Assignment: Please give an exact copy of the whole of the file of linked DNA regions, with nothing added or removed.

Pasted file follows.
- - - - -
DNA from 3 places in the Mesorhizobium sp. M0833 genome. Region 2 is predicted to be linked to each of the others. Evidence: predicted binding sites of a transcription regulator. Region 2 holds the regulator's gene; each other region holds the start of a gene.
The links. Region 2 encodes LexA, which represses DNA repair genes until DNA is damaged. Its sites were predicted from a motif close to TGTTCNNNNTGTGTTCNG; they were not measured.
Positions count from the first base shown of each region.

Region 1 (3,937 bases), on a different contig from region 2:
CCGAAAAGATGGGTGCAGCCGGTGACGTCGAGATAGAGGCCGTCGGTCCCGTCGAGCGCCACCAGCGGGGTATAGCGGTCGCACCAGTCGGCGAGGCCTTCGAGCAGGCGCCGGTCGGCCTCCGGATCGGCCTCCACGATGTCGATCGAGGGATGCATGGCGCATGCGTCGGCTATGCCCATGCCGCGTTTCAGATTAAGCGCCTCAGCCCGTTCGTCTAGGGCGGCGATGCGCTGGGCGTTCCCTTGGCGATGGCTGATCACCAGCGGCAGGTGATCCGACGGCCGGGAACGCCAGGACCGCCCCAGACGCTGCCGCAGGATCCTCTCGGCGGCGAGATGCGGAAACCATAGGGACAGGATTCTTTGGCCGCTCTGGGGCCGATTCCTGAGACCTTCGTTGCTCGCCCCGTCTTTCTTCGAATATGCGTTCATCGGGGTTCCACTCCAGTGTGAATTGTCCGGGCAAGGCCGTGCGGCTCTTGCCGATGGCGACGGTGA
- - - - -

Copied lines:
DNA from 3 places in the Mesorhizobium sp. M0833 genome. Region 2 is predicted to be linked to each of the others. Evidence: predicted binding sites of a transcription regulator. Region 2 holds the regulator's gene; each other region holds the start of a gene.
The links. Region 2 encodes LexA, which represses DNA repair genes until DNA is damaged. Its sites were predicted from a motif close to TGTTCNNNNTGTGTTCNG; they were not measured.
Positions count from the first base shown of each region.

Region 1 (3,937 bases), on a different contig from region 2:
CCGAAAAGATGGGTGCAGCCGGTGACGTCGAGATAGAGGCCGTCGGTCCCGTCGAGCGCCACCAGCGGGGTATAGCGGTCGCACCAGTCGGCGAGGCCTTCGAGCAGGCGCCGGTCGGCCTCCGGATCGGCCTCCACGATGTCGATCGAGGGATGCATGGCGCATGCGTCGGCTATGCCCATGCCGCGTTTCAGATTAAGCGCCTCAGCCCGTTCGTCTAGGGCGGCGATGCGCTGGGCGTTCCCTTGGCGATGGCTGATCACCAGCGGCAGGTGATCCGACGGCCGGGAACGCCAGGACCGCCCCAGACGCTGCCGCAGGATCCTCTCGGCGGCGAGATGCGGAAACCATAGGGACAGGATTCTTTGGCCGCTCTGGGGCCGATTCCTGAGACCTTCGTTGCTCGCCCCGTCTTTCTTCGAATATGCGTTCATCGGGGTTCCACTCCAGTGTGAATTGTCCGGGCAAGGCCGTGCGGCTCTTGCCGATGGCGACGGTGA